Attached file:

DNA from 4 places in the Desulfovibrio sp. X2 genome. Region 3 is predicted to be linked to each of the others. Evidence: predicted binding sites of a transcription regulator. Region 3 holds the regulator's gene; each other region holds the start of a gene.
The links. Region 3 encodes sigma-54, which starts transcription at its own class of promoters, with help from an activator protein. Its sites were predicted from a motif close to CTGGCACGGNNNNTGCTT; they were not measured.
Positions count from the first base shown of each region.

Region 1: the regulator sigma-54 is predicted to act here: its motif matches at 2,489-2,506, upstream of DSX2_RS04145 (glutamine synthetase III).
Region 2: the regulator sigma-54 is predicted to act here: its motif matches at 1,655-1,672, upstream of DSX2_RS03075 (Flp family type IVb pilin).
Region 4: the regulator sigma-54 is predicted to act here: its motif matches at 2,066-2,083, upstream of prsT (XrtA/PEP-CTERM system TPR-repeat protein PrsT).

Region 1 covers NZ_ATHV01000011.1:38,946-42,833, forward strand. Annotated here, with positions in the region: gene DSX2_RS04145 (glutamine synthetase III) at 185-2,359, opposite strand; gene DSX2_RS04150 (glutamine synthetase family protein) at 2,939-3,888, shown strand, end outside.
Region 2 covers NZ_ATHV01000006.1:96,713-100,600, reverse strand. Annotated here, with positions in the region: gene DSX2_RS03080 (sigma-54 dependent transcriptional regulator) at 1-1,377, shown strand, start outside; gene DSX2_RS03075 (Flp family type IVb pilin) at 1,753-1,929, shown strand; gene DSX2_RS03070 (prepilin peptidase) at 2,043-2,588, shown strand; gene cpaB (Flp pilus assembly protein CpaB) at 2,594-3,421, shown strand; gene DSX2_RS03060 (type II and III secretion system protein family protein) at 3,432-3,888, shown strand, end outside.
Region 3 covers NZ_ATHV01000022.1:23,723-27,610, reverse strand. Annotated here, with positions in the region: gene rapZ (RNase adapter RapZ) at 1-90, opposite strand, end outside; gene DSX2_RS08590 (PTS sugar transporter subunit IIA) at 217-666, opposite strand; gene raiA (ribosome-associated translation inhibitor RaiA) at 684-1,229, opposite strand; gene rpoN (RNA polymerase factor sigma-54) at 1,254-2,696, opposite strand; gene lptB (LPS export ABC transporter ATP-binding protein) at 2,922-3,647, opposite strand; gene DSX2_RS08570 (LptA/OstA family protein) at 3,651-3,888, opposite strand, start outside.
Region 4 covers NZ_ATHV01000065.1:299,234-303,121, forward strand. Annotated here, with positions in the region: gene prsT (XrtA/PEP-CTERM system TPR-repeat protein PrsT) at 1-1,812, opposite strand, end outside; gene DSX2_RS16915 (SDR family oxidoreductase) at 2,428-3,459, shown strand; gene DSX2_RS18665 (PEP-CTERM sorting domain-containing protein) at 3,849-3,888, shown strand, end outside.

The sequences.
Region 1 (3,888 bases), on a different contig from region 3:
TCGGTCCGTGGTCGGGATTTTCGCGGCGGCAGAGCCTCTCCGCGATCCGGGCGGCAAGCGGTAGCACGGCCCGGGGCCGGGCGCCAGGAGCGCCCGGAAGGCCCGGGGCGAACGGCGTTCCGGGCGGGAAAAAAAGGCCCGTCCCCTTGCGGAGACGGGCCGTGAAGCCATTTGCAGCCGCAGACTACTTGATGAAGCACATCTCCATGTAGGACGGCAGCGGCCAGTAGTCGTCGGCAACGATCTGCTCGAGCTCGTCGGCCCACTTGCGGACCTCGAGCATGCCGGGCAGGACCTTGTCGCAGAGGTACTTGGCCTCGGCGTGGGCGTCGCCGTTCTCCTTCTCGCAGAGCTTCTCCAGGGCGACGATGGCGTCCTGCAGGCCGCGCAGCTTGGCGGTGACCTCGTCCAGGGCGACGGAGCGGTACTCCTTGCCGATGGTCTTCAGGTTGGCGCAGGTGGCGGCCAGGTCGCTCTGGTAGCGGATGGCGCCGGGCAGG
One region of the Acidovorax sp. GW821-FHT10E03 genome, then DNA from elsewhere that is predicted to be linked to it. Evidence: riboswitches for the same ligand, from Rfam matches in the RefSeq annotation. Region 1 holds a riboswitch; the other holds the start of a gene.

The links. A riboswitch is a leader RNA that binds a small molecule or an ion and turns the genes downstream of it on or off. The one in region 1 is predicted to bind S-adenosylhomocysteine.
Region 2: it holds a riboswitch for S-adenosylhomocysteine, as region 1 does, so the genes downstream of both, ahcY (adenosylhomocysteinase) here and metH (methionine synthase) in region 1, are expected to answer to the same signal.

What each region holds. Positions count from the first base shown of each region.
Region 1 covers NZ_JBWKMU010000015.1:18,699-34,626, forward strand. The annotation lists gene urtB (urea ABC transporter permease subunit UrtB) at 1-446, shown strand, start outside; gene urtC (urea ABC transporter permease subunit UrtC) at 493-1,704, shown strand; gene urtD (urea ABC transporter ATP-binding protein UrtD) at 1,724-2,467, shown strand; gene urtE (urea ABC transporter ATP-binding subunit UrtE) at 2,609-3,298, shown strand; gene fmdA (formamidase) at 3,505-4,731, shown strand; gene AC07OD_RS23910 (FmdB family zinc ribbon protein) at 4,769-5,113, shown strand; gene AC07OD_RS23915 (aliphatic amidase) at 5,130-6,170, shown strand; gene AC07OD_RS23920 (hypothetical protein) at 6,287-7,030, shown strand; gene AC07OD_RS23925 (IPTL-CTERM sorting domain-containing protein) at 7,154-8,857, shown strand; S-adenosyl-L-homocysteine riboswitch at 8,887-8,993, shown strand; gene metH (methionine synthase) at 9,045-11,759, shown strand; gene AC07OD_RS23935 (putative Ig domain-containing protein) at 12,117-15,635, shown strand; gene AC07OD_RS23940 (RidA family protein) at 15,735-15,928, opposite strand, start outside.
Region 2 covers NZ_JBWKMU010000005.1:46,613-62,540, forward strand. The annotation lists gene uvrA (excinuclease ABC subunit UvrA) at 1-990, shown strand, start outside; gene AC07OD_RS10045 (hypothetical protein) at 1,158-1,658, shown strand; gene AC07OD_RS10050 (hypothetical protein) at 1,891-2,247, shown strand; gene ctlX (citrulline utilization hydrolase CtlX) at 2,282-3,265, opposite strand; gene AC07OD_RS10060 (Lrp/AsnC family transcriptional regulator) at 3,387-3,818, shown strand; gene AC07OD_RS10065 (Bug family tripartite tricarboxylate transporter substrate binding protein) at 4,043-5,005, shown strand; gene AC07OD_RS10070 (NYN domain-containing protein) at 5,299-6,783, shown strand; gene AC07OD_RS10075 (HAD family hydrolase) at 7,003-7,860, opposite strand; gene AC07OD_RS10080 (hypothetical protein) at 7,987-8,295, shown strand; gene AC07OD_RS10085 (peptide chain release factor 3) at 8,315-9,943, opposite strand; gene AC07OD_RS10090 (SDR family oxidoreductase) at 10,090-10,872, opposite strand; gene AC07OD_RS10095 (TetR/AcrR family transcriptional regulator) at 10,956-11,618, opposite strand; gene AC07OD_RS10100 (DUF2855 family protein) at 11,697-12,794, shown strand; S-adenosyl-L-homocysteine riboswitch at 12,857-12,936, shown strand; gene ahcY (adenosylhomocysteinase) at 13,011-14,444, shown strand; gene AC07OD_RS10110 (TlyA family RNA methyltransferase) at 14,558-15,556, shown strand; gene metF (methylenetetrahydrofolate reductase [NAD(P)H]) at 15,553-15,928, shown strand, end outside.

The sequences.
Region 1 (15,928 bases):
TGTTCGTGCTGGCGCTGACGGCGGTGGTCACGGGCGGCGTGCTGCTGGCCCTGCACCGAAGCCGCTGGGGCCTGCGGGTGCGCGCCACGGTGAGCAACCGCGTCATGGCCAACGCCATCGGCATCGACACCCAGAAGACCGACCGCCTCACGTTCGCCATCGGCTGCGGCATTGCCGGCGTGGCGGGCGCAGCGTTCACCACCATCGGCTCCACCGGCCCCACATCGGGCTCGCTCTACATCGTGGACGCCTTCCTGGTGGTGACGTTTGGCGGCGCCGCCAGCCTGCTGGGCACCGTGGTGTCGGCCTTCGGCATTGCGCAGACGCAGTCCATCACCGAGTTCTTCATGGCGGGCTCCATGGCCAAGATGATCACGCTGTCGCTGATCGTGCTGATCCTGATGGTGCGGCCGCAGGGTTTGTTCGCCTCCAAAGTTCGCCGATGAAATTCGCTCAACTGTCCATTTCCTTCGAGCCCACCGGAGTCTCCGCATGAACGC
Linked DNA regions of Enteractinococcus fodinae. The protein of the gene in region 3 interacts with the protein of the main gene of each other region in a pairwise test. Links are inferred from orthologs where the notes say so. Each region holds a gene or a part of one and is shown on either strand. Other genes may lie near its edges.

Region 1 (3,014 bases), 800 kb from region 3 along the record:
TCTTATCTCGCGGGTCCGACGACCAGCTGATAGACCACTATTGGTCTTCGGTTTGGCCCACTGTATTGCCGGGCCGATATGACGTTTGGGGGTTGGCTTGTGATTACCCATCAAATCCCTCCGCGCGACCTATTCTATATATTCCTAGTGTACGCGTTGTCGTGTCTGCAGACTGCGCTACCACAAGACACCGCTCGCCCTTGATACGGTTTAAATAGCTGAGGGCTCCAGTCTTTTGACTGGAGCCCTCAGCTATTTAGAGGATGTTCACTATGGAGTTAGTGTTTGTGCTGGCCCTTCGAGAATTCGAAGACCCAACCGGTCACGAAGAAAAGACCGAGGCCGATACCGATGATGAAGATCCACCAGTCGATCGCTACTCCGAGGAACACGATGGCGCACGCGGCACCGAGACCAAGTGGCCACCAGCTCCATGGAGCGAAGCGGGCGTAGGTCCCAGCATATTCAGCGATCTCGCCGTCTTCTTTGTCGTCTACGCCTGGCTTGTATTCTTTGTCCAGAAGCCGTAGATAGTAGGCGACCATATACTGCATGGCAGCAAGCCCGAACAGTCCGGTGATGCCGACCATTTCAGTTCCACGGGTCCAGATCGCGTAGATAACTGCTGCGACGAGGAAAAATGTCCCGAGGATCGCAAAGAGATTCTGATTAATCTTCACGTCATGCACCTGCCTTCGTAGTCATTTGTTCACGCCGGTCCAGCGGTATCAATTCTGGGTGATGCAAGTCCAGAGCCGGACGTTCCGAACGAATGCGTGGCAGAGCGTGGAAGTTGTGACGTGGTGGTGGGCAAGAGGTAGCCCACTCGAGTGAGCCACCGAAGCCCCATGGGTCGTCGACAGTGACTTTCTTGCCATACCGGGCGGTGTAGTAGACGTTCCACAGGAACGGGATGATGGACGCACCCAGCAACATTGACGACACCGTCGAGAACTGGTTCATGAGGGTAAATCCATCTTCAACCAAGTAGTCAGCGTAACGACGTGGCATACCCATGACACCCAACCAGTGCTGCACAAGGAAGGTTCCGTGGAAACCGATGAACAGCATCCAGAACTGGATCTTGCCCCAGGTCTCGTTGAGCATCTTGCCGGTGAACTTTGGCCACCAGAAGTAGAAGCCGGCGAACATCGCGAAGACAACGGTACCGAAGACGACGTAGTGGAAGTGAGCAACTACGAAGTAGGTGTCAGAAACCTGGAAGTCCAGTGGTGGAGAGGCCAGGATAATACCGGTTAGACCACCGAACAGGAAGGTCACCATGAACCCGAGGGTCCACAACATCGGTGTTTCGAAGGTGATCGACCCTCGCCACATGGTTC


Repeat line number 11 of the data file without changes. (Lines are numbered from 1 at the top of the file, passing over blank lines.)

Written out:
The sequences.